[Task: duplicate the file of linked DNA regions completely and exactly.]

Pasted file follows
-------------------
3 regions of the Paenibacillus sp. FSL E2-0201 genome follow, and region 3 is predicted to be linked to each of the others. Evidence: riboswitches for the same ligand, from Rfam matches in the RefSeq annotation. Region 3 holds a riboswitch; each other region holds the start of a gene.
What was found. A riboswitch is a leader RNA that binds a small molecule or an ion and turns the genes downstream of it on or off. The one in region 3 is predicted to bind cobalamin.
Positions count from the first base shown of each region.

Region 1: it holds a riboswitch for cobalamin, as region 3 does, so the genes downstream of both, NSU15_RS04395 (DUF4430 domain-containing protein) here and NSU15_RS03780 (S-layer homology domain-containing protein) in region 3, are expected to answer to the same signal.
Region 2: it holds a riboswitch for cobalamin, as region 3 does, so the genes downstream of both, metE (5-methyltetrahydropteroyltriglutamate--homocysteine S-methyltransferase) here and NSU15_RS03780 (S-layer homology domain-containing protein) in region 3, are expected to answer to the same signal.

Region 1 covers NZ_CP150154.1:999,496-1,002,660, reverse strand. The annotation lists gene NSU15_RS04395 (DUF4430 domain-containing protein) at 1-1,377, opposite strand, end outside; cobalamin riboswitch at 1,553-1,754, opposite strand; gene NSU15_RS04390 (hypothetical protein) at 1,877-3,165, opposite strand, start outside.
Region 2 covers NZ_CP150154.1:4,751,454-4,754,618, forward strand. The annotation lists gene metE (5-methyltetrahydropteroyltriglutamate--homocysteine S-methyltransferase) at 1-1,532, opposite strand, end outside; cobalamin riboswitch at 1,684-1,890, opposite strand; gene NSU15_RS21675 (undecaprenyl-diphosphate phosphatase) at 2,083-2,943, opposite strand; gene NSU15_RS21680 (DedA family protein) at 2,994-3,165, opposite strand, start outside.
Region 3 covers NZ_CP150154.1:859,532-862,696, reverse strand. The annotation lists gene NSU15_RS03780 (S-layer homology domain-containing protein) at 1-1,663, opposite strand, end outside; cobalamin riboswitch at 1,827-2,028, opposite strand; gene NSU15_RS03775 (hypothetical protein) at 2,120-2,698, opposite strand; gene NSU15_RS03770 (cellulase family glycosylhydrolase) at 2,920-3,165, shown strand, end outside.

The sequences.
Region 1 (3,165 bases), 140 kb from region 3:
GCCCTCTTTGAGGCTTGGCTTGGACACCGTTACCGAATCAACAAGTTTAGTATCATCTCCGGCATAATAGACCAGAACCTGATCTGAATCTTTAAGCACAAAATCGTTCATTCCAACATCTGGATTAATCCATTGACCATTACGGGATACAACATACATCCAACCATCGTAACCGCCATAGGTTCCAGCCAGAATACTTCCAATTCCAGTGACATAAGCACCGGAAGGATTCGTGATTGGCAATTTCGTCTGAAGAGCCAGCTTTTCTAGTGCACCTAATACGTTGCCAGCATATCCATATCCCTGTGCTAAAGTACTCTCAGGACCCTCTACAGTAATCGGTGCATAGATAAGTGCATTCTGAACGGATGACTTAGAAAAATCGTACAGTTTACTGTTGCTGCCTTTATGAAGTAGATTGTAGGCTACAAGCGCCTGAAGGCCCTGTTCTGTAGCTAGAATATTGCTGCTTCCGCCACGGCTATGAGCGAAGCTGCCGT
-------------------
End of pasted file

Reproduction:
3 regions of the Paenibacillus sp. FSL E2-0201 genome follow, and region 3 is predicted to be linked to each of the others. Evidence: riboswitches for the same ligand, from Rfam matches in the RefSeq annotation. Region 3 holds a riboswitch; each other region holds the start of a gene.
What was found. A riboswitch is a leader RNA that binds a small molecule or an ion and turns the genes downstream of it on or off. The one in region 3 is predicted to bind cobalamin.
Positions count from the first base shown of each region.

Region 1: it holds a riboswitch for cobalamin, as region 3 does, so the genes downstream of both, NSU15_RS04395 (DUF4430 domain-containing protein) here and NSU15_RS03780 (S-layer homology domain-containing protein) in region 3, are expected to answer to the same signal.
Region 2: it holds a riboswitch for cobalamin, as region 3 does, so the genes downstream of both, metE (5-methyltetrahydropteroyltriglutamate--homocysteine S-methyltransferase) here and NSU15_RS03780 (S-layer homology domain-containing protein) in region 3, are expected to answer to the same signal.

Region 1 covers NZ_CP150154.1:999,496-1,002,660, reverse strand. The annotation lists gene NSU15_RS04395 (DUF4430 domain-containing protein) at 1-1,377, opposite strand, end outside; cobalamin riboswitch at 1,553-1,754, opposite strand; gene NSU15_RS04390 (hypothetical protein) at 1,877-3,165, opposite strand, start outside.
Region 2 covers NZ_CP150154.1:4,751,454-4,754,618, forward strand. The annotation lists gene metE (5-methyltetrahydropteroyltriglutamate--homocysteine S-methyltransferase) at 1-1,532, opposite strand, end outside; cobalamin riboswitch at 1,684-1,890, opposite strand; gene NSU15_RS21675 (undecaprenyl-diphosphate phosphatase) at 2,083-2,943, opposite strand; gene NSU15_RS21680 (DedA family protein) at 2,994-3,165, opposite strand, start outside.
Region 3 covers NZ_CP150154.1:859,532-862,696, reverse strand. The annotation lists gene NSU15_RS03780 (S-layer homology domain-containing protein) at 1-1,663, opposite strand, end outside; cobalamin riboswitch at 1,827-2,028, opposite strand; gene NSU15_RS03775 (hypothetical protein) at 2,120-2,698, opposite strand; gene NSU15_RS03770 (cellulase family glycosylhydrolase) at 2,920-3,165, shown strand, end outside.

The sequences.
Region 1 (3,165 bases), 140 kb from region 3:
GCCCTCTTTGAGGCTTGGCTTGGACACCGTTACCGAATCAACAAGTTTAGTATCATCTCCGGCATAATAGACCAGAACCTGATCTGAATCTTTAAGCACAAAATCGTTCATTCCAACATCTGGATTAATCCATTGACCATTACGGGATACAACATACATCCAACCATCGTAACCGCCATAGGTTCCAGCCAGAATACTTCCAATTCCAGTGACATAAGCACCGGAAGGATTCGTGATTGGCAATTTCGTCTGAAGAGCCAGCTTTTCTAGTGCACCTAATACGTTGCCAGCATATCCATATCCCTGTGCTAAAGTACTCTCAGGACCCTCTACAGTAATCGGTGCATAGATAAGTGCATTCTGAACGGATGACTTAGAAAAATCGTACAGTTTACTGTTGCTGCCTTTATGAAGTAGATTGTAGGCTACAAGCGCCTGAAGGCCCTGTTCTGTAGCTAGAATATTGCTGCTTCCGCCACGGCTATGAGCGAAGCTGCCGT